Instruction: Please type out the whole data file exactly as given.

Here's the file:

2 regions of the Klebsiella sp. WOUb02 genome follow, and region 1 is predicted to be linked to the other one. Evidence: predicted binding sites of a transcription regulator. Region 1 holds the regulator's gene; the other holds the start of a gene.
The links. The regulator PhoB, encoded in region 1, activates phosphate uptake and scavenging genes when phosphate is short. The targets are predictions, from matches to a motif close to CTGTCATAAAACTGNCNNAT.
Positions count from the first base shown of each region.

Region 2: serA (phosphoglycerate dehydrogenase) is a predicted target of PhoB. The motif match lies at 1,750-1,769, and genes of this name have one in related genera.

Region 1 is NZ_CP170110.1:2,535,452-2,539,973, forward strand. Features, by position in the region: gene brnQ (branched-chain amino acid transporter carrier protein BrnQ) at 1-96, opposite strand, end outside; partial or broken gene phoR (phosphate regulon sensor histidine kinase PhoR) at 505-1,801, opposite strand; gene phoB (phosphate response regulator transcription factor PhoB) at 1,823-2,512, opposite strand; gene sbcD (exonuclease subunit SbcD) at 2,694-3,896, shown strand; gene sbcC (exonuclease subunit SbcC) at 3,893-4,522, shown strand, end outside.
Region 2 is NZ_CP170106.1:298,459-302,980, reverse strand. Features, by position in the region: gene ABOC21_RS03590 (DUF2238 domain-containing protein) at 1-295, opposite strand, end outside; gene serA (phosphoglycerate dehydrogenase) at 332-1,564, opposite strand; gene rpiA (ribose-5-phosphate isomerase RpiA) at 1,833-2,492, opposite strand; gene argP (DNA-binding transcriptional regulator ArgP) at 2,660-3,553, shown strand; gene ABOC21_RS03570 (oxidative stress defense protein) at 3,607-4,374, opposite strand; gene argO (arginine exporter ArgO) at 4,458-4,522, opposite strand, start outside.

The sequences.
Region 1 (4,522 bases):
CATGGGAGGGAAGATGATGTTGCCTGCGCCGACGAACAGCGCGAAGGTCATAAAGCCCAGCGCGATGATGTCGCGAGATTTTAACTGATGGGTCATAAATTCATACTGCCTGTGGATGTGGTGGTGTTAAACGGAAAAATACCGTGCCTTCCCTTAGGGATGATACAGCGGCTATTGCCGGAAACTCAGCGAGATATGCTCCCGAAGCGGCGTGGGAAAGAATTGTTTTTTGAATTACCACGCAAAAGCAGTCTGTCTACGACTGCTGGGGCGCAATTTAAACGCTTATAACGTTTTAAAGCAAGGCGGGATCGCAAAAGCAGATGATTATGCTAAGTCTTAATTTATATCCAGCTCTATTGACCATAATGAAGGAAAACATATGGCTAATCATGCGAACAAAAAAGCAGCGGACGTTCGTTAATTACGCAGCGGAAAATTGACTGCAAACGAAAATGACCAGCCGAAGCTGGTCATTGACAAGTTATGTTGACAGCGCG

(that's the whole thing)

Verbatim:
2 regions of the Klebsiella sp. WOUb02 genome follow, and region 1 is predicted to be linked to the other one. Evidence: predicted binding sites of a transcription regulator. Region 1 holds the regulator's gene; the other holds the start of a gene.
The links. The regulator PhoB, encoded in region 1, activates phosphate uptake and scavenging genes when phosphate is short. The targets are predictions, from matches to a motif close to CTGTCATAAAACTGNCNNAT.
Positions count from the first base shown of each region.

Region 2: serA (phosphoglycerate dehydrogenase) is a predicted target of PhoB. The motif match lies at 1,750-1,769, and genes of this name have one in related genera.

Region 1 is NZ_CP170110.1:2,535,452-2,539,973, forward strand. Features, by position in the region: gene brnQ (branched-chain amino acid transporter carrier protein BrnQ) at 1-96, opposite strand, end outside; partial or broken gene phoR (phosphate regulon sensor histidine kinase PhoR) at 505-1,801, opposite strand; gene phoB (phosphate response regulator transcription factor PhoB) at 1,823-2,512, opposite strand; gene sbcD (exonuclease subunit SbcD) at 2,694-3,896, shown strand; gene sbcC (exonuclease subunit SbcC) at 3,893-4,522, shown strand, end outside.
Region 2 is NZ_CP170106.1:298,459-302,980, reverse strand. Features, by position in the region: gene ABOC21_RS03590 (DUF2238 domain-containing protein) at 1-295, opposite strand, end outside; gene serA (phosphoglycerate dehydrogenase) at 332-1,564, opposite strand; gene rpiA (ribose-5-phosphate isomerase RpiA) at 1,833-2,492, opposite strand; gene argP (DNA-binding transcriptional regulator ArgP) at 2,660-3,553, shown strand; gene ABOC21_RS03570 (oxidative stress defense protein) at 3,607-4,374, opposite strand; gene argO (arginine exporter ArgO) at 4,458-4,522, opposite strand, start outside.

The sequences.
Region 1 (4,522 bases):
CATGGGAGGGAAGATGATGTTGCCTGCGCCGACGAACAGCGCGAAGGTCATAAAGCCCAGCGCGATGATGTCGCGAGATTTTAACTGATGGGTCATAAATTCATACTGCCTGTGGATGTGGTGGTGTTAAACGGAAAAATACCGTGCCTTCCCTTAGGGATGATACAGCGGCTATTGCCGGAAACTCAGCGAGATATGCTCCCGAAGCGGCGTGGGAAAGAATTGTTTTTTGAATTACCACGCAAAAGCAGTCTGTCTACGACTGCTGGGGCGCAATTTAAACGCTTATAACGTTTTAAAGCAAGGCGGGATCGCAAAAGCAGATGATTATGCTAAGTCTTAATTTATATCCAGCTCTATTGACCATAATGAAGGAAAACATATGGCTAATCATGCGAACAAAAAAGCAGCGGACGTTCGTTAATTACGCAGCGGAAAATTGACTGCAAACGAAAATGACCAGCCGAAGCTGGTCATTGACAAGTTATGTTGACAGCGCG